Referred to as Diabetic Ketoacidosis, DKA is a potentially life-threatening state where you have very high levels of ketones in your body. This is usually driven by a lack of insulin.
Insulin brings glucose into our cells and without it, the body switches to ketones. In normal individuals or those with controlled diabetes, insulin acts to stop the overproduction of ketones. But without this feedback, dangerous levels of ketones build up, acidifying the body. Someone suffering ketoacidosis would have a ketone meter reading of around 20mmol/l. This is more than triple the amount experienced with nutritional ketosis.
This high volume of ketone bodies is quick to overpower the delicate blood pH levels – making it more acidic than normal. You then get a low blood pH, a condition called acidosis. Symptoms of acidosis include nausea, hyperventilation, dehydration and low blood pressure. This happens as the body attempts to get rid of the abnormal amounts of ketones through the lungs and urine.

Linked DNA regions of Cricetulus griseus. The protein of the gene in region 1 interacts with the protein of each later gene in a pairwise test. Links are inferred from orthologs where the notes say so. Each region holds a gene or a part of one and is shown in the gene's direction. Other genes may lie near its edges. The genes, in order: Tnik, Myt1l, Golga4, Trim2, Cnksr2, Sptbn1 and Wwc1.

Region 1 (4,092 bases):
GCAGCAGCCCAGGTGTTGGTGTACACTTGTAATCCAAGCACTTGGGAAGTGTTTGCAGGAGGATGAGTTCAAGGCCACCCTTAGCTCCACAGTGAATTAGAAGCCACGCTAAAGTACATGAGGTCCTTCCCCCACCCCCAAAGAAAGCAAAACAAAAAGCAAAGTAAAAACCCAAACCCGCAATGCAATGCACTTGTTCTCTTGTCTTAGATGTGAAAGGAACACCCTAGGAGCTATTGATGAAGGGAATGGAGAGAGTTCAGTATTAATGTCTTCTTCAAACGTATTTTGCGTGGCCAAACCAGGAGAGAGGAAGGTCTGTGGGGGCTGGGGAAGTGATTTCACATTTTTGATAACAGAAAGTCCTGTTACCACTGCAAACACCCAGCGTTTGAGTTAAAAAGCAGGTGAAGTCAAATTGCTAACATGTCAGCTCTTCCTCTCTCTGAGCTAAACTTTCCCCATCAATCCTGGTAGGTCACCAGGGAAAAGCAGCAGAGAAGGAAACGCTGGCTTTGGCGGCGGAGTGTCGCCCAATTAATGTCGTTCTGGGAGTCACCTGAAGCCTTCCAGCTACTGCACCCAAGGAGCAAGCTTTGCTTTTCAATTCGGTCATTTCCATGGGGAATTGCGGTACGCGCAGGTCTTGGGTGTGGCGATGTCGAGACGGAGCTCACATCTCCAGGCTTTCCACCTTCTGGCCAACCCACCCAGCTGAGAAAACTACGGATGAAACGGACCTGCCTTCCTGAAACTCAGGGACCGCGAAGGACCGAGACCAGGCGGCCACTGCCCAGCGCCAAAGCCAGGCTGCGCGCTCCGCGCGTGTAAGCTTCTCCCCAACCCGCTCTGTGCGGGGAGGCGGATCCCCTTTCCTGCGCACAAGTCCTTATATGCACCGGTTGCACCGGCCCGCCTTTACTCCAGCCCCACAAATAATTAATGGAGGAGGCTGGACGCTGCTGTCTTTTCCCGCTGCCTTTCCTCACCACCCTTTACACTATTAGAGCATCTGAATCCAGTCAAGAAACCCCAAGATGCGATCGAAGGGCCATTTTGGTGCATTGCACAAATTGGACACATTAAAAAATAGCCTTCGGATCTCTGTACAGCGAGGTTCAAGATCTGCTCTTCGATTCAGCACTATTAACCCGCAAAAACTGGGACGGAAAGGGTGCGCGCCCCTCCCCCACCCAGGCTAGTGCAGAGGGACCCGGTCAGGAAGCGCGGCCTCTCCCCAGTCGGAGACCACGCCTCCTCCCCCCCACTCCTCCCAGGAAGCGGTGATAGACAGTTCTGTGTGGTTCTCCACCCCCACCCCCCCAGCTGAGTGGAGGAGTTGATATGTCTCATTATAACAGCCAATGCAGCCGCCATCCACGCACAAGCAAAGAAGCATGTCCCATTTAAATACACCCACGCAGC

Ketosis is a metabolic state where your body uses ketones as a fuel source. Normal individuals produce the necessary amount of insulin to keep blood sugar levels healthy. This ultimately keeps ketone production levels in the safe range.
How do you reach nutritional ketosis? When your body becomes depleted of carbohydrates to burn, it switches to burning stored fat instead. Your liver then begins to generate ketone bodies, shifting you into a metabolic state called ketosis. Ketones bodies are generated from the breakdown of fat and used as fuel.
Best of all, studies show that the body and brain actually prefer using ketones, being able to run 70% more efficiently than glucose.
Here’s a guide:
|After a meal||0.1 mmol/L|
|Overnight fast||0.3 mmol/L|
|Ketogenic Diet (nutritional ketosis)||1 – 8 mmol/L|
|More than 20 days fasting||10 mmol/L|
|Ketoacidosis (uncontrolled diabetes)||More than 20 mmol/L|